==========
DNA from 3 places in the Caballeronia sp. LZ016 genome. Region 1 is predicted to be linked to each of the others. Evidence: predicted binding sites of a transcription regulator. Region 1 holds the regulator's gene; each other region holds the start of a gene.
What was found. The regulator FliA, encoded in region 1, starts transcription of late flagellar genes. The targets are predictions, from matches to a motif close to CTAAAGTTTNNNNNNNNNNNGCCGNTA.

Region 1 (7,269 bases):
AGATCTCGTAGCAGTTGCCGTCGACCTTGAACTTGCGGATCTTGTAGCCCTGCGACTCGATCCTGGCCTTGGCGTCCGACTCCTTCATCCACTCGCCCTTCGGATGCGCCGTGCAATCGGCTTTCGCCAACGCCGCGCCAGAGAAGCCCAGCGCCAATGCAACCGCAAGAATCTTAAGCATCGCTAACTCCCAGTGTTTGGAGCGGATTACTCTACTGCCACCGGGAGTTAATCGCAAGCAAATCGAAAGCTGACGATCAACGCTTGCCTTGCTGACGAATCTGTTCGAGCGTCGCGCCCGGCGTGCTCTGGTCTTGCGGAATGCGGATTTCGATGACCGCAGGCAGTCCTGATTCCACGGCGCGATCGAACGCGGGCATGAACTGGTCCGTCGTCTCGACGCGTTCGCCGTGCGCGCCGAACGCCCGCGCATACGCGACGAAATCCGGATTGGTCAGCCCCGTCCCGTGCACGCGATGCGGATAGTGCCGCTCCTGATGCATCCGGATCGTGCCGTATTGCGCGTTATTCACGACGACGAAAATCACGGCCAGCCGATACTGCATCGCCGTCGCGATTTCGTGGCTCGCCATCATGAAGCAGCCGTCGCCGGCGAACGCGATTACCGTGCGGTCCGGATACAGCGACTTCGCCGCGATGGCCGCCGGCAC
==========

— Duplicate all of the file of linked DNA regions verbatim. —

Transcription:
DNA from 3 places in the Caballeronia sp. LZ016 genome. Region 1 is predicted to be linked to each of the others. Evidence: predicted binding sites of a transcription regulator. Region 1 holds the regulator's gene; each other region holds the start of a gene.
What was found. The regulator FliA, encoded in region 1, starts transcription of late flagellar genes. The targets are predictions, from matches to a motif close to CTAAAGTTTNNNNNNNNNNNGCCGNTA.

Region 1 (7,269 bases):
AGATCTCGTAGCAGTTGCCGTCGACCTTGAACTTGCGGATCTTGTAGCCCTGCGACTCGATCCTGGCCTTGGCGTCCGACTCCTTCATCCACTCGCCCTTCGGATGCGCCGTGCAATCGGCTTTCGCCAACGCCGCGCCAGAGAAGCCCAGCGCCAATGCAACCGCAAGAATCTTAAGCATCGCTAACTCCCAGTGTTTGGAGCGGATTACTCTACTGCCACCGGGAGTTAATCGCAAGCAAATCGAAAGCTGACGATCAACGCTTGCCTTGCTGACGAATCTGTTCGAGCGTCGCGCCCGGCGTGCTCTGGTCTTGCGGAATGCGGATTTCGATGACCGCAGGCAGTCCTGATTCCACGGCGCGATCGAACGCGGGCATGAACTGGTCCGTCGTCTCGACGCGTTCGCCGTGCGCGCCGAACGCCCGCGCATACGCGACGAAATCCGGATTGGTCAGCCCCGTCCCGTGCACGCGATGCGGATAGTGCCGCTCCTGATGCATCCGGATCGTGCCGTATTGCGCGTTATTCACGACGACGAAAATCACGGCCAGCCGATACTGCATCGCCGTCGCGATTTCGTGGCTCGCCATCATGAAGCAGCCGTCGCCGGCGAACGCGATTACCGTGCGGTCCGGATACAGCGACTTCGCCGCGATGGCCGCCGGCAC